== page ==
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Thread: work of DIY pinhole camera

  1. #1
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    Default work of DIY pinhole camera

    focal length: 7cm radius
    film size: 6X9cm
    apeture: 0.33mm f/210
    film: Fujifilm RDP III
    digitized by canon S50


    sharpend image


    without USM


    this is the camera that take the above photo

  2. #2
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    cool. very nice setup. i am impressed with what a basic set up can do

  3. #3

    Default World Largest Travelling Pinhole camera

    How about this for a pinhole camera

    http://www.cameratruck.net/

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    Wow!! USM can do so much to sharpen the image? Hmm.....

    BTW, was the blurness inherent to pinholes or is it bec u didn't use a tripod?

    Was the cam homemade? I'm curious how u loaded the film? Using the usual canister or did u roll your own film?

    Thanks!

  5. #5
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    Quote Originally Posted by darkspade
    How about this for a pinhole camera

    http://www.cameratruck.net/

    Man that is cool and real brave. But they've got social security over in US.....

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    Yeah, the black box sure looks dangerous! I think if you wanna bring it aboard, the customs officers will extra check your little black box!
    But it is great to see u can have nice pictures taken by it!

  7. #7
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    Quote Originally Posted by TME
    Wow!! USM can do so much to sharpen the image? Hmm.....

    BTW, was the blurness inherent to pinholes or is it bec u didn't use a tripod?

    Was the cam homemade? I'm curious how u loaded the film? Using the usual canister or did u roll your own film?

    Thanks!
    yes, the blurness is inherent to pinholes bcos they do not use a lens.
    The exposure time for the above photo was about 40sec (notice the trail of red light at the right of the photo) , and tripod is a must.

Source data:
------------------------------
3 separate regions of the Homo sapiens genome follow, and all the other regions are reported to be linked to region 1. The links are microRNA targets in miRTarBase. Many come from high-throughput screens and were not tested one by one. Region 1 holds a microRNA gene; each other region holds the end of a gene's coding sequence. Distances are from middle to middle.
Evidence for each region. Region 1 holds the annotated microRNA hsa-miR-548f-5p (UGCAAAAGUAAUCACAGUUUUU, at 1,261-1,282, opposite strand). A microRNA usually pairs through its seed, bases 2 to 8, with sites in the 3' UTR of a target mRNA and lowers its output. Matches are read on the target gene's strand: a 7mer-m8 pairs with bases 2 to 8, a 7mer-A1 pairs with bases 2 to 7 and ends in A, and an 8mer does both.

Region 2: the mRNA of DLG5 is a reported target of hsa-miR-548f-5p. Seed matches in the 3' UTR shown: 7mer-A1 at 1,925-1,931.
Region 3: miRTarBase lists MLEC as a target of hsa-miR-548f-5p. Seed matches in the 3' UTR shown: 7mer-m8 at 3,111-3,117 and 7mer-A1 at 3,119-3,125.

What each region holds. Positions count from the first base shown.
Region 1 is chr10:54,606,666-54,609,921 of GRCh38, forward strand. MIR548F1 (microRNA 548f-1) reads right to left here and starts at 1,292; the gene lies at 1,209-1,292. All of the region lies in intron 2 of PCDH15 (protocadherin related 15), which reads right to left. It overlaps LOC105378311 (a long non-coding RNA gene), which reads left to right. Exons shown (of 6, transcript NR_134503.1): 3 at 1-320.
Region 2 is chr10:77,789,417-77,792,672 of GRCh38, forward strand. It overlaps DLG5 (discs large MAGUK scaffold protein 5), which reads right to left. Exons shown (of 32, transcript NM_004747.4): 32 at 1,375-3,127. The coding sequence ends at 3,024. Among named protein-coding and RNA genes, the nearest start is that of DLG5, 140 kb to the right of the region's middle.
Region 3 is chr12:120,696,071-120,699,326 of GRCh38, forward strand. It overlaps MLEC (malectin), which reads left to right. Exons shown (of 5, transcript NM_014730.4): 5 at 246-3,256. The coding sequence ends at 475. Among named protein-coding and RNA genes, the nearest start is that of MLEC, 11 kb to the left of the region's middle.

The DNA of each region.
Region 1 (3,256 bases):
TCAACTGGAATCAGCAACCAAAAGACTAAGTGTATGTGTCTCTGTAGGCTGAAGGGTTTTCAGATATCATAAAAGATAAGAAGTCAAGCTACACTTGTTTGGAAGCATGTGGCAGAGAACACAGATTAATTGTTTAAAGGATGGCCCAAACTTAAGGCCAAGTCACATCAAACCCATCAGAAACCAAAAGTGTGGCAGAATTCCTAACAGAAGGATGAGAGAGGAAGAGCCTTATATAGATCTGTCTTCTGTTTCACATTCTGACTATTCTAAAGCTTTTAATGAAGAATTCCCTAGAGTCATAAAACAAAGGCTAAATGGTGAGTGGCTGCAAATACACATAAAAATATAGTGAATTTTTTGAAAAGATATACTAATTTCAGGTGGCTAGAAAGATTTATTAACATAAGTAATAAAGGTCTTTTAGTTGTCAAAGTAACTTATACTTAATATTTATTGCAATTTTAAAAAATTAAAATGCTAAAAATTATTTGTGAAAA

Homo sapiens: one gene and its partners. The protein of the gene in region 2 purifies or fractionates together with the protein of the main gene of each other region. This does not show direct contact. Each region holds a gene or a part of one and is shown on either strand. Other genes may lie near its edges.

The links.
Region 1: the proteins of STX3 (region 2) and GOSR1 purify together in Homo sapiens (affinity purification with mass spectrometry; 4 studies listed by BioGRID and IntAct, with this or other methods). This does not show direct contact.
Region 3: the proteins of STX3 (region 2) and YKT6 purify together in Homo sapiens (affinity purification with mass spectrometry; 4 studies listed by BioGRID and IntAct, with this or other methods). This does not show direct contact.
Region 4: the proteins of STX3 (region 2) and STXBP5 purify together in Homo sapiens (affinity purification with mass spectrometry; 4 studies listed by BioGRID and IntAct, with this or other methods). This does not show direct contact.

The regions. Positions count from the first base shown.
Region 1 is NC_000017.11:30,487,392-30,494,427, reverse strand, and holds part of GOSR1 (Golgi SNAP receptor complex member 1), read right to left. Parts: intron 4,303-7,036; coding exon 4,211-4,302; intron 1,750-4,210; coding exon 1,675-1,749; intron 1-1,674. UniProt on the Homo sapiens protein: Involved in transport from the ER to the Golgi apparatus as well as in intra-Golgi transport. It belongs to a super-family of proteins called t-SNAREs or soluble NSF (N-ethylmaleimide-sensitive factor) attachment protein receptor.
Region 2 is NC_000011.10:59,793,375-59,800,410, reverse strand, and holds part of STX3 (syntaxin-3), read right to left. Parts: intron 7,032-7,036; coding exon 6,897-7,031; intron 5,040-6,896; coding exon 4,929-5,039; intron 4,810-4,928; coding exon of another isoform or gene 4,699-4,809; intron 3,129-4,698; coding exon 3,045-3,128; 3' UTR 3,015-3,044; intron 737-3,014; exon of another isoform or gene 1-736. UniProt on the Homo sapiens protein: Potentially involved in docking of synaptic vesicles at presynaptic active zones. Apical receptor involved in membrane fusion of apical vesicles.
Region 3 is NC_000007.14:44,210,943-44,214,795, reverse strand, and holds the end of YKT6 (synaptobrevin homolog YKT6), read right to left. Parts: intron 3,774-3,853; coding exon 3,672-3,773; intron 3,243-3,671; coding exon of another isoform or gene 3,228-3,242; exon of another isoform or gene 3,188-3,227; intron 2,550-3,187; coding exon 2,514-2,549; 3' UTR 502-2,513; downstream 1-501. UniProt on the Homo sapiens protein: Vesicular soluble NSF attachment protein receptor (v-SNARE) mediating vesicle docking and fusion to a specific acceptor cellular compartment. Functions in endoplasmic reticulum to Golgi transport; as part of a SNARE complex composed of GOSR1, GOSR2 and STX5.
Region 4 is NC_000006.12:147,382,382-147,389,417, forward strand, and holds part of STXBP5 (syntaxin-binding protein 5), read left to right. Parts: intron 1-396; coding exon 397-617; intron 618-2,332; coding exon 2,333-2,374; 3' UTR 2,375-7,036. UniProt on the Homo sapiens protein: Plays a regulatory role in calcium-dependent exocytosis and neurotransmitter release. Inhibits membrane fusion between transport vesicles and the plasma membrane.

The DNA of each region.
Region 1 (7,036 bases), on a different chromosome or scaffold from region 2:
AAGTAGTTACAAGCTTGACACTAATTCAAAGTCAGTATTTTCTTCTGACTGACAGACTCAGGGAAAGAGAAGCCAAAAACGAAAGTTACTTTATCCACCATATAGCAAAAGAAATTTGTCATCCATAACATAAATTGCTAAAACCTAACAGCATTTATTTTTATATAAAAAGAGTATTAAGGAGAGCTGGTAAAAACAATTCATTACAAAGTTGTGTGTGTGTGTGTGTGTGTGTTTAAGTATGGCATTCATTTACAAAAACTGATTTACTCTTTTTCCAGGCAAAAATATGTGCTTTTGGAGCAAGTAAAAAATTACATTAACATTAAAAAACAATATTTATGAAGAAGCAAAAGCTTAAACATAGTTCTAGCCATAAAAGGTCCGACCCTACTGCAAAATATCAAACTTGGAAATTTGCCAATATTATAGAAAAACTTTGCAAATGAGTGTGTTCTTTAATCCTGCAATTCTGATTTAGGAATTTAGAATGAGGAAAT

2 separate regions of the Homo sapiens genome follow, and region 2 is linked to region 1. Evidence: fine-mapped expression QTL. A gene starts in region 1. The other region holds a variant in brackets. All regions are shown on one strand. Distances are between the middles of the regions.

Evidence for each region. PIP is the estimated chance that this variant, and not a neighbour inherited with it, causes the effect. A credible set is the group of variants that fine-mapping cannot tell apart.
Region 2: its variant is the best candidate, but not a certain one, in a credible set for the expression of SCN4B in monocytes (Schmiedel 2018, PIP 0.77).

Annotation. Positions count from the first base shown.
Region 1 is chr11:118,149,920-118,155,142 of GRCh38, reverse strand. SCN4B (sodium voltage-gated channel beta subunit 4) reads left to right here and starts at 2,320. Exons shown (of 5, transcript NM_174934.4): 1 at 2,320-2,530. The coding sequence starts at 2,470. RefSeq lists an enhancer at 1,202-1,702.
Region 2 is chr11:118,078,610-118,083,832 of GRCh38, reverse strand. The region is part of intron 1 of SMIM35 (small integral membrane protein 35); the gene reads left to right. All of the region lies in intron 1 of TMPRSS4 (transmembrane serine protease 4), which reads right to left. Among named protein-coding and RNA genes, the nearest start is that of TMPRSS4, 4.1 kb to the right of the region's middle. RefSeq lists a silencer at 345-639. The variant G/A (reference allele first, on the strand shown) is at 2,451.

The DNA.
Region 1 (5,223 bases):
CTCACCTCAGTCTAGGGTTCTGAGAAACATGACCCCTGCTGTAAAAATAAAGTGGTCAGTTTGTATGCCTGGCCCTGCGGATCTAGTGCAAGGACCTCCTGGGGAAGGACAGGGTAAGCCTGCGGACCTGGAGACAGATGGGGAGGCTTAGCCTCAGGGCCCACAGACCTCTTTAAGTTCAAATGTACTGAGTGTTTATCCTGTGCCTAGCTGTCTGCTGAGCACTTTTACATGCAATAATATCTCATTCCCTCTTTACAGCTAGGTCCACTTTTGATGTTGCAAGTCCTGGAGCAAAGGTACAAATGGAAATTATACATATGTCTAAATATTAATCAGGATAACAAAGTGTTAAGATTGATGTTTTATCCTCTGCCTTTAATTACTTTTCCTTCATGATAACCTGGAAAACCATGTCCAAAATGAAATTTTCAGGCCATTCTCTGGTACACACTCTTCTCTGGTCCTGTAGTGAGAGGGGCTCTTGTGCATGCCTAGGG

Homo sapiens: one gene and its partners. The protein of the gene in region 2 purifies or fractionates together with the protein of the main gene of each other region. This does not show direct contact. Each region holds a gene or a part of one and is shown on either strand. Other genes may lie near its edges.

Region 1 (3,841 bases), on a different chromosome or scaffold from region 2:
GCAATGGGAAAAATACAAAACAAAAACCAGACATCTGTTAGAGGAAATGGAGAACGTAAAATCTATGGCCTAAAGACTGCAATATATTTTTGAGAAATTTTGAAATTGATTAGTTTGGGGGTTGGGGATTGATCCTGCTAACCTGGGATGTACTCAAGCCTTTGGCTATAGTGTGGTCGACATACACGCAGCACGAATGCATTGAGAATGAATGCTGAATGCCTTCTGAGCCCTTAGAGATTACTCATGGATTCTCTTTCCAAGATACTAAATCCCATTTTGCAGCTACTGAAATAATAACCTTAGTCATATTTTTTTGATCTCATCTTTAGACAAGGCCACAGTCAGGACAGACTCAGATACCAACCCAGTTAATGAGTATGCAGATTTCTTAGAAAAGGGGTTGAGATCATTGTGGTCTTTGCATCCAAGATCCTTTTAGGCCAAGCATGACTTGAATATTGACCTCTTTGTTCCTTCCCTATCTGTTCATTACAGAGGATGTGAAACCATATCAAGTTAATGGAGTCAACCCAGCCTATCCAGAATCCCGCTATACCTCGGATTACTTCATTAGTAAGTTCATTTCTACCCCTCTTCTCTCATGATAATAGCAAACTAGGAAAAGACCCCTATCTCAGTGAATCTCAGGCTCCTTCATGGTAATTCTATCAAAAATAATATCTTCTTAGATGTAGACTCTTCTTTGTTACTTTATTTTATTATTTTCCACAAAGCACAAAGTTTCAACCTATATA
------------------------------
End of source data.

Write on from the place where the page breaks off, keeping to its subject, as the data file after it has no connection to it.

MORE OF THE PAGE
f/210 is is more than 10000 times dimmer than a f/2 fast lens, thus the exposure time is always count in seconds even under bright sunlight.

    the film used is of 120 median format. method of loading 120 film can be found on the net if you are interested. In my pinhold the loading is a little unconventional bcos the film is loaded from the from of the camera
    [IMG]www.zf.homelinux.com/pinhole/product/0027.jpg[/IMG]
    please note that the small hole at the back is a ruby window that assist positioning the winding of the film as on ancient 120 camera and it is not the pinhole that does the imaging.

    For those of you worried about its look, you are right!
    when I mount the camera on tripod and take photo on street the head turn rate is almost 100%.

  8. #8

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    How do u calculate the exposure time? Care to share? Im in the process of building something like this..

  9. #9
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    Quote Originally Posted by zhoufang
    yes, the blurness is inherent to pinholes bcos they do not use a lens.
    The exposure time for the above photo was about 40sec (notice the trail of red light at the right of the photo) , and tripod is a must.
    f/210 is is more than 10000 times dimmer than a f/2 fast lens, thus the exposure time is always count in seconds even under bright sunlight.

    the film used is of 120 median format. method of loading 120 film can be found on the net if you are interested. In my pinhold the loading is a little unconventional bcos the film is loaded from the from of the camera
    [IMG]www.zf.homelinux.com/pinhole/product/0027.jpg[/IMG]
    please note that the small hole at the back is a ruby window that assist positioning the winding of the film as on ancient 120 camera and it is not the pinhole that does the imaging.

    For those of you worried about its look, you are right!
    when I mount the camera on tripod and take photo on street the head turn rate is almost 100%.

    Of course when u walk around with that huge box! I thought it was a 35mm format pinhole.... didn't know that it was medium format!

  10. #10
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    To TME,
    in the 1st post I have stated - film size: 6X9cm
    you must have missed that

    To junyang,
    since I don't have a dedicated light meter, I used a SLR as one.
    turn to aperture priority at F/16.
    since the pinhole is f/210, do the maths:
    (210/16)^2=172
    so I multiply the exposure metered from the F/16 by 180.
    eg: when get 1/60 sec in the SLR the exposure for the pinhole will be 3 sec.
    that's the theory, in practice I use the SLR more like a spot meter rather than just take one reading from it.

  11. #11
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    Hi zhoufang, I really did miss that out.... was captivated by the picture quality actually.... thanks for pointing out.

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